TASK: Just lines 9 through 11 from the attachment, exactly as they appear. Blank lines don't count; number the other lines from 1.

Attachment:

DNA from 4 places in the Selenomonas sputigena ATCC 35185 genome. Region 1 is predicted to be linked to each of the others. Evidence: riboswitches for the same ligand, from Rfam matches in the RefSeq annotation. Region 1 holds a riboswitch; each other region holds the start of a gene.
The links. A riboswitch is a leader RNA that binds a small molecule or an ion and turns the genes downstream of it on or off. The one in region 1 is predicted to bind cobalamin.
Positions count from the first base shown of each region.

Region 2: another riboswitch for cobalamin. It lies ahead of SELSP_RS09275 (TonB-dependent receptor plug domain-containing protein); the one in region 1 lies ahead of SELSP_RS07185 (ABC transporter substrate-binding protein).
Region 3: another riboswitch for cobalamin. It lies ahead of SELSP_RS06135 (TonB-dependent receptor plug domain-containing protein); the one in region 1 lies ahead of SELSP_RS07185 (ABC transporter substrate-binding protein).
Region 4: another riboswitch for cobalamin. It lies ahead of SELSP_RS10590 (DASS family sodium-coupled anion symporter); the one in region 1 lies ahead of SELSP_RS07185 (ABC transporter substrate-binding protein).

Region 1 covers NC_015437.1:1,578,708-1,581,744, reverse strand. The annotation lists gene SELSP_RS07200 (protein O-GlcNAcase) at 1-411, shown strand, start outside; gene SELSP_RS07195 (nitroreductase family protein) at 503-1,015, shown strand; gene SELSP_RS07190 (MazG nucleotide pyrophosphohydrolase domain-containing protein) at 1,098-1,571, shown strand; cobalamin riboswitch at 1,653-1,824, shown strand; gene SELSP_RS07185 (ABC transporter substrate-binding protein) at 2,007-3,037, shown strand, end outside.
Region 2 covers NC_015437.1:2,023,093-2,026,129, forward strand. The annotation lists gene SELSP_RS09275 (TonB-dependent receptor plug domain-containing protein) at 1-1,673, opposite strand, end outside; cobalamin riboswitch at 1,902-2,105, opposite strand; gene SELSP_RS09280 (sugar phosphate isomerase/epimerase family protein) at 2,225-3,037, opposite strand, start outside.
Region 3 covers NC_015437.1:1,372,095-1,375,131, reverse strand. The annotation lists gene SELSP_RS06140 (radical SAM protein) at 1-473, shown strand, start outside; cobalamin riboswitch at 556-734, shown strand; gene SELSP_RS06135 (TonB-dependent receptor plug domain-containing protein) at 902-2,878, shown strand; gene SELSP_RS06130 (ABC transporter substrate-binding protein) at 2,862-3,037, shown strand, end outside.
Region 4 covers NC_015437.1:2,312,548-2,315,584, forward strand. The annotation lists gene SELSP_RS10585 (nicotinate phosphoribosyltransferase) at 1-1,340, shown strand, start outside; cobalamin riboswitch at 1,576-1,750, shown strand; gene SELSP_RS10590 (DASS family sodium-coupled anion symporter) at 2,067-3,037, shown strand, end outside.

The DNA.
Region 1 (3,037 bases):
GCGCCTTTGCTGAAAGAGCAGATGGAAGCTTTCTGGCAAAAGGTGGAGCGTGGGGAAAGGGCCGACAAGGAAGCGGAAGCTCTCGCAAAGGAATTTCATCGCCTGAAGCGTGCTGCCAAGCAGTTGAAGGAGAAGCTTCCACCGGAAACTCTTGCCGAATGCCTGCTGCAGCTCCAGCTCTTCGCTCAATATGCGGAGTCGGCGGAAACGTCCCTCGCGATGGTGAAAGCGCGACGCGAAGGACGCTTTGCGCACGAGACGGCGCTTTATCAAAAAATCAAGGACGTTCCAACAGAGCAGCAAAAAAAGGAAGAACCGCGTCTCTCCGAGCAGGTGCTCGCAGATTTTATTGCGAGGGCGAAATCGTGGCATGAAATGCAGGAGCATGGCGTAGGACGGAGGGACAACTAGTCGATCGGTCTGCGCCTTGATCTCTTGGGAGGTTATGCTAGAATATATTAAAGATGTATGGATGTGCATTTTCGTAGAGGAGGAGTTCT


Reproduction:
Region 3 covers NC_015437.1:1,372,095-1,375,131, reverse strand. The annotation lists gene SELSP_RS06140 (radical SAM protein) at 1-473, shown strand, start outside; cobalamin riboswitch at 556-734, shown strand; gene SELSP_RS06135 (TonB-dependent receptor plug domain-containing protein) at 902-2,878, shown strand; gene SELSP_RS06130 (ABC transporter substrate-binding protein) at 2,862-3,037, shown strand, end outside.
Region 4 covers NC_015437.1:2,312,548-2,315,584, forward strand. The annotation lists gene SELSP_RS10585 (nicotinate phosphoribosyltransferase) at 1-1,340, shown strand, start outside; cobalamin riboswitch at 1,576-1,750, shown strand; gene SELSP_RS10590 (DASS family sodium-coupled anion symporter) at 2,067-3,037, shown strand, end outside.

The DNA.